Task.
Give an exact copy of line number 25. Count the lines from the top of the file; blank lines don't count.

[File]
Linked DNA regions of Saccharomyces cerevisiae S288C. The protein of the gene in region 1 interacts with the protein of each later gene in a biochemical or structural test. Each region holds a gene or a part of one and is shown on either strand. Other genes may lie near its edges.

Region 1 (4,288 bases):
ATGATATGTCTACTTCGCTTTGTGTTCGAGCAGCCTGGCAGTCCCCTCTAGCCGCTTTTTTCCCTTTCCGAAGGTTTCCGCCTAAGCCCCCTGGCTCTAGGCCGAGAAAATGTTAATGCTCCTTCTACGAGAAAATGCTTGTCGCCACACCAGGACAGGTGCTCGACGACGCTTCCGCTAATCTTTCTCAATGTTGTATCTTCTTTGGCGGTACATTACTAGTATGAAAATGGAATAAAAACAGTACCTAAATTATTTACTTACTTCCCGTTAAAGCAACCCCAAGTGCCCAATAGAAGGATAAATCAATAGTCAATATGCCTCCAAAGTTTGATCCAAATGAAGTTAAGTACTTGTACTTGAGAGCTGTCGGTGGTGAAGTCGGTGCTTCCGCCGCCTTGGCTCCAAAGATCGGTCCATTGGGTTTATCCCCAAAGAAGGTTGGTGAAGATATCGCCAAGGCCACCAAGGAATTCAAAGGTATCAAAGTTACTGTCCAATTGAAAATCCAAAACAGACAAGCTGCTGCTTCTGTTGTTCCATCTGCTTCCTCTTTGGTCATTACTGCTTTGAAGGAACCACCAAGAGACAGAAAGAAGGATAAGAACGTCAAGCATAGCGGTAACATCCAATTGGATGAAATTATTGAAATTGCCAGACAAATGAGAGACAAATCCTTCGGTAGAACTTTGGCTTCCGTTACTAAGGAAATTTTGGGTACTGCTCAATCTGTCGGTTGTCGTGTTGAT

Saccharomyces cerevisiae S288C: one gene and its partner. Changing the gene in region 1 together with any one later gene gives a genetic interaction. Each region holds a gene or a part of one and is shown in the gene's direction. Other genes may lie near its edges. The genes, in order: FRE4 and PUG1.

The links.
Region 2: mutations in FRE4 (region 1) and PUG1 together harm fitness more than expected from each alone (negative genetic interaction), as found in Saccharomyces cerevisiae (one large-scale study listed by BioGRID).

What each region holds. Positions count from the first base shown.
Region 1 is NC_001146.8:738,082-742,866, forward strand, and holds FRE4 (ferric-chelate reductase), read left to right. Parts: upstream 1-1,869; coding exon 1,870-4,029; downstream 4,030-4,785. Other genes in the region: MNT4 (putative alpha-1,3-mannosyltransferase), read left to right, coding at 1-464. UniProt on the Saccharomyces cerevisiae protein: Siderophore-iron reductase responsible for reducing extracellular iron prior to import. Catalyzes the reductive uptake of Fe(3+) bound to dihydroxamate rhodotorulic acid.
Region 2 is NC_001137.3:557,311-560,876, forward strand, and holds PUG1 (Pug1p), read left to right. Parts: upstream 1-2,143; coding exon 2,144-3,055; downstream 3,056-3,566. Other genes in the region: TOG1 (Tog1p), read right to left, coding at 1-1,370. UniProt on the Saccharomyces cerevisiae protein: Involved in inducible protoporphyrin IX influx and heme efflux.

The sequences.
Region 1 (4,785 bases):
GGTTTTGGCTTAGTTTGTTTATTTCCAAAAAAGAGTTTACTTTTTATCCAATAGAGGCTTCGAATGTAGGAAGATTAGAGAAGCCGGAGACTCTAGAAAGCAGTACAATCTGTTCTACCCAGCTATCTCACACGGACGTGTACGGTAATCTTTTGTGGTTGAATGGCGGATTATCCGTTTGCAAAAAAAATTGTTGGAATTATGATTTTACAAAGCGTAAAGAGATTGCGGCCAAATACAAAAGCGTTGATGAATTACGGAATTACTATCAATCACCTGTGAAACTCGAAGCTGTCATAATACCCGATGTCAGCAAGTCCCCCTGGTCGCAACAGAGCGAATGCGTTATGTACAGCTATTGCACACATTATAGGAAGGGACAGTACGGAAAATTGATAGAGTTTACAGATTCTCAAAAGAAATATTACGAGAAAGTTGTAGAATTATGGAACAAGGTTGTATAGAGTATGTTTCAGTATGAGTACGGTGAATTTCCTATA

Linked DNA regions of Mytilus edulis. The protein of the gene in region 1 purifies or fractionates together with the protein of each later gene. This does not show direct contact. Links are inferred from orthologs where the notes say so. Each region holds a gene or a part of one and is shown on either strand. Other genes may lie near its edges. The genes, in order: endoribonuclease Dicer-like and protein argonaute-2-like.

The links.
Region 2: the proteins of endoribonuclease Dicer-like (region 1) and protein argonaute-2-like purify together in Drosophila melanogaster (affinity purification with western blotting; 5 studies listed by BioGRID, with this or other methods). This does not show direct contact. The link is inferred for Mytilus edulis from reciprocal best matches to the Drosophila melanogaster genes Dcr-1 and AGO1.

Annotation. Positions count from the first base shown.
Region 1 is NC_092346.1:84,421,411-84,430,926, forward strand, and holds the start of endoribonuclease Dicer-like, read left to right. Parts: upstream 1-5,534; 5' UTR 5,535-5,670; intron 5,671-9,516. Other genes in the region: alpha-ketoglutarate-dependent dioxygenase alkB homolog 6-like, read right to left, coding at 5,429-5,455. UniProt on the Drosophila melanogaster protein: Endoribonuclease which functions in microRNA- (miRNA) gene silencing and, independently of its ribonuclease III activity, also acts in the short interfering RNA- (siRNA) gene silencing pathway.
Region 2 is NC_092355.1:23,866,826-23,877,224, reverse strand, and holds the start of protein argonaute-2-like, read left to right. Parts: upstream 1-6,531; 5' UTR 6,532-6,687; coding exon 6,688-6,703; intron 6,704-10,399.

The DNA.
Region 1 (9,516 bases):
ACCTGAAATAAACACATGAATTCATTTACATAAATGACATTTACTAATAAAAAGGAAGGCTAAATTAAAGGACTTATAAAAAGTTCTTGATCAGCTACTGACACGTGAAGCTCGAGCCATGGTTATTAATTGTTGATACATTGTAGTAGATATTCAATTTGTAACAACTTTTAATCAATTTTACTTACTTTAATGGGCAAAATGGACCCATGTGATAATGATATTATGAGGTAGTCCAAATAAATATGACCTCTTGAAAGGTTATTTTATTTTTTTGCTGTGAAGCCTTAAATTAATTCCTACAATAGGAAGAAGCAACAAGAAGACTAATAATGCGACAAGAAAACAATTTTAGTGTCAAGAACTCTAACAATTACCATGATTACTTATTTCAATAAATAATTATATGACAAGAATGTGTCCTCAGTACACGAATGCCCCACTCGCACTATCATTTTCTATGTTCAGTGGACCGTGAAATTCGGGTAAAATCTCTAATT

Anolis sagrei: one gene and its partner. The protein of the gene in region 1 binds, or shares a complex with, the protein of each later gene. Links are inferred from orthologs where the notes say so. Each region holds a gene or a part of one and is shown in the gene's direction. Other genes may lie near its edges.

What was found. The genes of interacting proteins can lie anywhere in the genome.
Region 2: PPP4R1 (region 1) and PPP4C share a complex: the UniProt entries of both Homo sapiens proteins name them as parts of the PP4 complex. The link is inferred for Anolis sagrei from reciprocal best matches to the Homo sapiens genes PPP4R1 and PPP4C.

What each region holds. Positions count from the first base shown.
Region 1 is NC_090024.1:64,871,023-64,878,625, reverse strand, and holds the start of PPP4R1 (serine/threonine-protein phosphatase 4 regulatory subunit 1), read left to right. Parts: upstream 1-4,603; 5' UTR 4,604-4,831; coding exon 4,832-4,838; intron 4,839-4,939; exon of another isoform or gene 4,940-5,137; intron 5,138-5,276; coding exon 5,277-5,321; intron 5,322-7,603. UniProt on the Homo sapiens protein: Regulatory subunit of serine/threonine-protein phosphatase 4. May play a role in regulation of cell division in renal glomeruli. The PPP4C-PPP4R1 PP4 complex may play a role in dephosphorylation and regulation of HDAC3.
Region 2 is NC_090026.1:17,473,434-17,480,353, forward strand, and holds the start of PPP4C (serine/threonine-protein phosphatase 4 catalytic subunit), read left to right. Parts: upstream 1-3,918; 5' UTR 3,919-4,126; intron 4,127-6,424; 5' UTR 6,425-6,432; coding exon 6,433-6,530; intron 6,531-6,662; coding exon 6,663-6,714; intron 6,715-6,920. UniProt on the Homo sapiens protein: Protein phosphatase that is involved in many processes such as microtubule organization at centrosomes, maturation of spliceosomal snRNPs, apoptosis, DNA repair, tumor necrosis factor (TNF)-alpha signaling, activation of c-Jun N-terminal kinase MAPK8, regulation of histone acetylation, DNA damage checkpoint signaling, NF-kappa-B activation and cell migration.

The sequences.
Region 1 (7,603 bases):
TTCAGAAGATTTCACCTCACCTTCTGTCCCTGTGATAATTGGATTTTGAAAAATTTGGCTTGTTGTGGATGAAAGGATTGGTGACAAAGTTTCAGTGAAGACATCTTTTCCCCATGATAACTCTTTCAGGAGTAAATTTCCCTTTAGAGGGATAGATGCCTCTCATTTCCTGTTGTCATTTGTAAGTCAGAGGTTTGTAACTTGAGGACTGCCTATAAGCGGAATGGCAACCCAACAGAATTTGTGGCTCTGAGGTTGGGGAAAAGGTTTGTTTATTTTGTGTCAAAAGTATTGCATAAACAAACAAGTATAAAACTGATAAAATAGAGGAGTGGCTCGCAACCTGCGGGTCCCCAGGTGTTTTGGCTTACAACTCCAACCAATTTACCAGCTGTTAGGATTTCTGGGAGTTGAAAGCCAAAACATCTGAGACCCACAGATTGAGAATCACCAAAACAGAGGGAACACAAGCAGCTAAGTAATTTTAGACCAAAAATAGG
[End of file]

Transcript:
What each region holds. Positions count from the first base shown.